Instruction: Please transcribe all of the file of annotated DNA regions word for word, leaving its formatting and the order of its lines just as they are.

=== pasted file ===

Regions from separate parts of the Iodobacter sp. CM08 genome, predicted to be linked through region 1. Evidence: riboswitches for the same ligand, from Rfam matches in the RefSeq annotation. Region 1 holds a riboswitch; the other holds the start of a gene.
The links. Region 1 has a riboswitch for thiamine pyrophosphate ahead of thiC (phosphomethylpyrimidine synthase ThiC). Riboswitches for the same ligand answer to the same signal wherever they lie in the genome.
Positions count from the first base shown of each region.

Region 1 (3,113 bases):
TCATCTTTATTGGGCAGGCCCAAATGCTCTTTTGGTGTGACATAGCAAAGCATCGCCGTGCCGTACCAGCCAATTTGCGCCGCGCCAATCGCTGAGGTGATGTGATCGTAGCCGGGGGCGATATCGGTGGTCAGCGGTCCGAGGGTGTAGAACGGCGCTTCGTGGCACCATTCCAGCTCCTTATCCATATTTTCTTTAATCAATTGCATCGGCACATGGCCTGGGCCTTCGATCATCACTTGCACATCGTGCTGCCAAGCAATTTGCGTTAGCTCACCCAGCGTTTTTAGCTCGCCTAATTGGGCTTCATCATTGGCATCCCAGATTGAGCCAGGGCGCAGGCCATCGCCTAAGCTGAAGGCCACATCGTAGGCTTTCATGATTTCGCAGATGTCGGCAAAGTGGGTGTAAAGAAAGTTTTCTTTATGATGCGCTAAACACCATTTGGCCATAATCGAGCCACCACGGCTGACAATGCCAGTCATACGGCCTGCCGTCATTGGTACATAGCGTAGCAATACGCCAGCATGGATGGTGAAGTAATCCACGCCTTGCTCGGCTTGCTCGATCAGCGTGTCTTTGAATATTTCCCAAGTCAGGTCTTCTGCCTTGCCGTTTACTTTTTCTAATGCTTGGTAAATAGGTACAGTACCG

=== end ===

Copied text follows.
Regions from separate parts of the Iodobacter sp. CM08 genome, predicted to be linked through region 1. Evidence: riboswitches for the same ligand, from Rfam matches in the RefSeq annotation. Region 1 holds a riboswitch; the other holds the start of a gene.
The links. Region 1 has a riboswitch for thiamine pyrophosphate ahead of thiC (phosphomethylpyrimidine synthase ThiC). Riboswitches for the same ligand answer to the same signal wherever they lie in the genome.
Positions count from the first base shown of each region.

Region 1 (3,113 bases):
TCATCTTTATTGGGCAGGCCCAAATGCTCTTTTGGTGTGACATAGCAAAGCATCGCCGTGCCGTACCAGCCAATTTGCGCCGCGCCAATCGCTGAGGTGATGTGATCGTAGCCGGGGGCGATATCGGTGGTCAGCGGTCCGAGGGTGTAGAACGGCGCTTCGTGGCACCATTCCAGCTCCTTATCCATATTTTCTTTAATCAATTGCATCGGCACATGGCCTGGGCCTTCGATCATCACTTGCACATCGTGCTGCCAAGCAATTTGCGTTAGCTCACCCAGCGTTTTTAGCTCGCCTAATTGGGCTTCATCATTGGCATCCCAGATTGAGCCAGGGCGCAGGCCATCGCCTAAGCTGAAGGCCACATCGTAGGCTTTCATGATTTCGCAGATGTCGGCAAAGTGGGTGTAAAGAAAGTTTTCTTTATGATGCGCTAAACACCATTTGGCCATAATCGAGCCACCACGGCTGACAATGCCAGTCATACGGCCTGCCGTCATTGGTACATAGCGTAGCAATACGCCAGCATGGATGGTGAAGTAATCCACGCCTTGCTCGGCTTGCTCGATCAGCGTGTCTTTGAATATTTCCCAAGTCAGGTCTTCTGCCTTGCCGTTTACTTTTTCTAATGCTTGGTAAATAGGTACAGTACCG